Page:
Florida has been a leading K-12 innovator for years, so it is no surprise it became the first state to offer education savings accounts (ESA) to children enrolled in public schools.
Launched in 2018 to 5,375 students, the Reading Scholarship provides students in third through fifth grade accounts worth up to $500 to pay for tutoring, afterschool and summer school reading programs, books, and other services dedicated to improving literacy.
This year the Florida legislature appropriated $7.6 million to fund the scholarship program.
“It has been a godsend for parents who struggle and can’t afford tutoring for their children.”
—Glen Gilzean, CEO of the Central Florida Urban League
Students must be struggling learners, scoring a “1” or “2”, the two lowest scores, on the Florida Standards Assessment. Level “2” students are described as “below satisfactory” and likely needing substantial support for the next grade. Students scoring level “1” are considered to have “inadequate” reading skills and highly likely to need substantial support. Students who are English language learners are given priority.
After they receive their children’s reading scores, parents apply through Step Up For Students, one of two approved nonprofit scholarship administrators in Florida. Once the Florida Department of Education ensures students are enrolled in public schools in eligible grades, parents are awarded a $500 scholarship to help improve the literacy of their child.
For now, parents are reimbursed for purchases within two to three weeks. (However, that system could change. Florida’s other ESA program, the Gardiner Scholarship for students with special needs, functions in a similar method. However, Step Up developed a proprietary software program called “MyScholarShop,” allowing parents to directly purchase products and services through their ESA. To date, the parents of nearly 5,000 children have used MyScholarShop to make over 65,000 purchases totaling $19.2 million. MyScholarShop allows Gardiner parents to directly purchase pre-approved items and services from over 9,000 vendors, tutors, and medical professionals, without having to wait for reimbursement.)
This year 4,039 students have been found eligible for the Reading Scholarship, with 1,690 already funded and more applications on the way.
The Central Florida Urban League in Orlando is a leading proponent of the program, helping hundreds of students apply in the first two years. The chapter even developed and promoted a reading program after partnering with several Orange County public schools.
In the program’s first year, the Central Florida Urban League partnered with nine public schools to provide tutoring to more than 700 disadvantaged students. With the help of the reading scholarship and a $100,000 donation, hundreds of struggling fourth- and fifth-grade students received free tutoring services.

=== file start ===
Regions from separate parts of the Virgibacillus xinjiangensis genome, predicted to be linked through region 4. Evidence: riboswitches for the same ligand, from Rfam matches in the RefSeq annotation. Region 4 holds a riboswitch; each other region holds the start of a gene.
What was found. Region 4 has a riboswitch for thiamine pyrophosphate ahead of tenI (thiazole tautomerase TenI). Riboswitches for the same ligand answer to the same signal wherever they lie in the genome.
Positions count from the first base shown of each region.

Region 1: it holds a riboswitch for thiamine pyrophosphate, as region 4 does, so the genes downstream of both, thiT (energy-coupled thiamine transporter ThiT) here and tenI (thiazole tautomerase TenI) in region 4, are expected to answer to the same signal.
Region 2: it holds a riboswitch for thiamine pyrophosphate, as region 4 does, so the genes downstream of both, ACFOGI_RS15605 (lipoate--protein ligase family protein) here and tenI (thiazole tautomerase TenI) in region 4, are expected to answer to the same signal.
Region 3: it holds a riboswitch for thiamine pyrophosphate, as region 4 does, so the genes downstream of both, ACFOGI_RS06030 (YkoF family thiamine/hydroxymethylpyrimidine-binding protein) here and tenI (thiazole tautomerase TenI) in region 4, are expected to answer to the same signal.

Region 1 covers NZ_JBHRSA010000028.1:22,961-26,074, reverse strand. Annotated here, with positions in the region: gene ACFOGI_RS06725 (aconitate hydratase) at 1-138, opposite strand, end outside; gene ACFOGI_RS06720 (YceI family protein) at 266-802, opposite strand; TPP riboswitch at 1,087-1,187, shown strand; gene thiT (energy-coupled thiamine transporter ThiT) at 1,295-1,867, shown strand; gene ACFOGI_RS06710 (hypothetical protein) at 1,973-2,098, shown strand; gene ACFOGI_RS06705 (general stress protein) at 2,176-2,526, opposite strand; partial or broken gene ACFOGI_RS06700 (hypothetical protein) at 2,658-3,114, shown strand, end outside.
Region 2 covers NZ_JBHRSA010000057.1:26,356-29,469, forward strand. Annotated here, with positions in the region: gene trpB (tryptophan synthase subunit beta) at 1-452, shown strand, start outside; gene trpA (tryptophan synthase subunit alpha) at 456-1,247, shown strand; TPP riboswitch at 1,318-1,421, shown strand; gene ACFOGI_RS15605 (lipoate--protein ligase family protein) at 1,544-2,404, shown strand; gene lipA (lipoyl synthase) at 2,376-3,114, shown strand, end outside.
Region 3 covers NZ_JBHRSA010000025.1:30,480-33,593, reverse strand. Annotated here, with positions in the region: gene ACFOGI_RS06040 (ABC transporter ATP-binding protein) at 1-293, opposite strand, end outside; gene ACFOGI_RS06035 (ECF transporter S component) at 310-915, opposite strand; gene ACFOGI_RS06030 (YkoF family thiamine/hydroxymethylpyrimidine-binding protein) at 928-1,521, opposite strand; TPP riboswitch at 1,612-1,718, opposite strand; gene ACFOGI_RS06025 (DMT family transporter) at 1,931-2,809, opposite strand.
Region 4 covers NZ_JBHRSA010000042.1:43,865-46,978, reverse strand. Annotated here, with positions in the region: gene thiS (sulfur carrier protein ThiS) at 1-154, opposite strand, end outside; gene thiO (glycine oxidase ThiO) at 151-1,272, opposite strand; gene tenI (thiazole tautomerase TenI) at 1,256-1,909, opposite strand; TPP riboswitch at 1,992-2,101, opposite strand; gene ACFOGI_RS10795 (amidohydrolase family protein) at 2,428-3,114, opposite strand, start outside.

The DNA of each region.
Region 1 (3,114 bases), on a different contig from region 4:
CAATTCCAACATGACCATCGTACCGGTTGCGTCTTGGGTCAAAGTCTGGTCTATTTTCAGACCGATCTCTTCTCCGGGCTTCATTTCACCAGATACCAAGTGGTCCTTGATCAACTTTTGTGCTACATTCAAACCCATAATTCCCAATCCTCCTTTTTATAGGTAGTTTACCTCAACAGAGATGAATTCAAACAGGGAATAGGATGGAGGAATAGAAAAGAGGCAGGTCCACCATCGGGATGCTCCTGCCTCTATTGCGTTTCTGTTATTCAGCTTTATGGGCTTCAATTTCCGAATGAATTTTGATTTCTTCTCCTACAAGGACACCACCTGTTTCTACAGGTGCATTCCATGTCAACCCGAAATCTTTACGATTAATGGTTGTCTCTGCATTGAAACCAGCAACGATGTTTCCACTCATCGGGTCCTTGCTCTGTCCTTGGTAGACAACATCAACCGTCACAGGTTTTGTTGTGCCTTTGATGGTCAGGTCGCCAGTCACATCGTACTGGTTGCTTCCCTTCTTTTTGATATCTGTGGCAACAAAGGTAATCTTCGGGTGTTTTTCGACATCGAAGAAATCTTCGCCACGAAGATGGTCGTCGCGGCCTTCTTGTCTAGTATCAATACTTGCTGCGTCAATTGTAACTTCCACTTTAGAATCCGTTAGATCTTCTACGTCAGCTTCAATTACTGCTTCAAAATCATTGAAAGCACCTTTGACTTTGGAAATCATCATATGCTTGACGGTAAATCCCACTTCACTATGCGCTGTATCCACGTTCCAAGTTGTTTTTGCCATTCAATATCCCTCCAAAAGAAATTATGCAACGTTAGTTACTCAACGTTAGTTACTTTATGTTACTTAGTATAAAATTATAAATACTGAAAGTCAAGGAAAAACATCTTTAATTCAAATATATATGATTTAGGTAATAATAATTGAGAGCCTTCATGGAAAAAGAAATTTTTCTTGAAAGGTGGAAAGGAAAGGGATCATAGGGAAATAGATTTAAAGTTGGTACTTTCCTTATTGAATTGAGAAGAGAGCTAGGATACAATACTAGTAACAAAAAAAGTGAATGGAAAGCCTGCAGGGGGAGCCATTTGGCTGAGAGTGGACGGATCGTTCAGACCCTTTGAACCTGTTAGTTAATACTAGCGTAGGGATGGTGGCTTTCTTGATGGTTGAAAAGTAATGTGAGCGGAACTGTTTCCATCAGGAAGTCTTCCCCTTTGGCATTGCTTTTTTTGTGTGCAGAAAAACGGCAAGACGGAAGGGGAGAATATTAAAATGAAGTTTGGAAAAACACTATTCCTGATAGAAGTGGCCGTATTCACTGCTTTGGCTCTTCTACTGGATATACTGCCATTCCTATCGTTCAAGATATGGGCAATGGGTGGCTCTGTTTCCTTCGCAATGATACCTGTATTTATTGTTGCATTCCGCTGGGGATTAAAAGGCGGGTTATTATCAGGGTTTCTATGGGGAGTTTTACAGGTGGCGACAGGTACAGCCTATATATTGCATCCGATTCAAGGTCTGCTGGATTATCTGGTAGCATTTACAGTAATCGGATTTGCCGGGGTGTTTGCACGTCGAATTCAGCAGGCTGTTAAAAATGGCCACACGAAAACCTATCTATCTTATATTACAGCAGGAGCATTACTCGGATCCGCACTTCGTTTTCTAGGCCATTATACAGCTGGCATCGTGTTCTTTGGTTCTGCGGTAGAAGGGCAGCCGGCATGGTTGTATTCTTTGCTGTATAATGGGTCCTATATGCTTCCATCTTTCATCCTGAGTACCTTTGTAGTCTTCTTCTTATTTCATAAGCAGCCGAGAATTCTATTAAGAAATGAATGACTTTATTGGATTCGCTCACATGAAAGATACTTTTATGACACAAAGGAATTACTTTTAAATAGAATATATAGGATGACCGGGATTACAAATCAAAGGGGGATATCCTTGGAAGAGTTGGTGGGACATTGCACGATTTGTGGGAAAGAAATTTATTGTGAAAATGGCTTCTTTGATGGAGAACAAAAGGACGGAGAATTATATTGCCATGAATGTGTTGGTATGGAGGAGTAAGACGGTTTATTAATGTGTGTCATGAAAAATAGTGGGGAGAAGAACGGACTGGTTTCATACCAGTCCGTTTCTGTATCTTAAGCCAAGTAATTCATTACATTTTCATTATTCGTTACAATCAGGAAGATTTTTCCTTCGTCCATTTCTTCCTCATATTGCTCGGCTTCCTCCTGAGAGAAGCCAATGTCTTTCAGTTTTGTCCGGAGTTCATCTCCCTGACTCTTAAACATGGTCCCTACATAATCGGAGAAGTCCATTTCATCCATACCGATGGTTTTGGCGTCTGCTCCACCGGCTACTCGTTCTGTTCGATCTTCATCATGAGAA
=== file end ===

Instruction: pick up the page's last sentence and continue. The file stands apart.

“It has been a godsend for parents who struggle and can’t afford tutoring for their children,” said Glen Gilzean, the CEO of the Central Florida Urban League. Gilzean says other Urban League chapters in Duval, Miami-Dade, and Pinellas counties plan on developing their own partnerships with local public schools.
Charter schools are getting involved, too.
Dayspring Academy may enroll about half of the current Pasco County reading scholarship students, says John Legg, a former state senator who was a primary sponsor of the Gardiner Scholarship and is the CFO of the charter school.
Dayspring offers an hour-long math and tutoring program that meets twice per week during the school year for students in second through fifth grade who score 1, 2, or 3 on the FSA. Dayspring has about 60 students participating in the afterschool program, with nearly 40 enrolled through the Reading Scholarship.
Before the Reading Scholarship was available, the charter school could afford to offer afterschool tutoring for only 30 minutes.
“We could not do this without the Reading Scholarship because the cost would be too great,” Legg said. The math portion of the program is supplemented through a separate grant, according to Legg.
As the program grows, more public schools are expected to participate. Staffers at several school districts, including Liberty, Columbia, and Hillsborough counties, have expressed interest in the program.
“It’s a starting point,” says Gilzean, “but it really does make a difference.”
States wishing to emulate Florida don’t have to copy the program exactly. Since reimbursement programs are harder on low-income families, and many families use the scholarship to pay for tutoring, a program could function as a traditional voucher to be used at schools or tutoring centers. Moreover, eligibility doesn’t have to be limited to public school students or confined to just reading.
Such a program might be available for all students, including private school, charter school, homeschool, and public school students. It might be used to help pay for afterschool and summer school programs, tutoring for reading and math, to help students with disabilities receive speech, behavioral, or occupational therapy, or provide mentoring and job training for at-risk students and students with special needs. Scholarships could even help low-income students gain ground on the “enrichment gap” by using funds for recreational sports, art and music lessons, and after school trips to museums.
Giving parents command of K-12 funding in this way may very well be the future of education.
Florida’s two separate ESA programs come the closest to that future, but no state has blended such a diverse array of options together into one program for all students. The race is on to see which state will be first.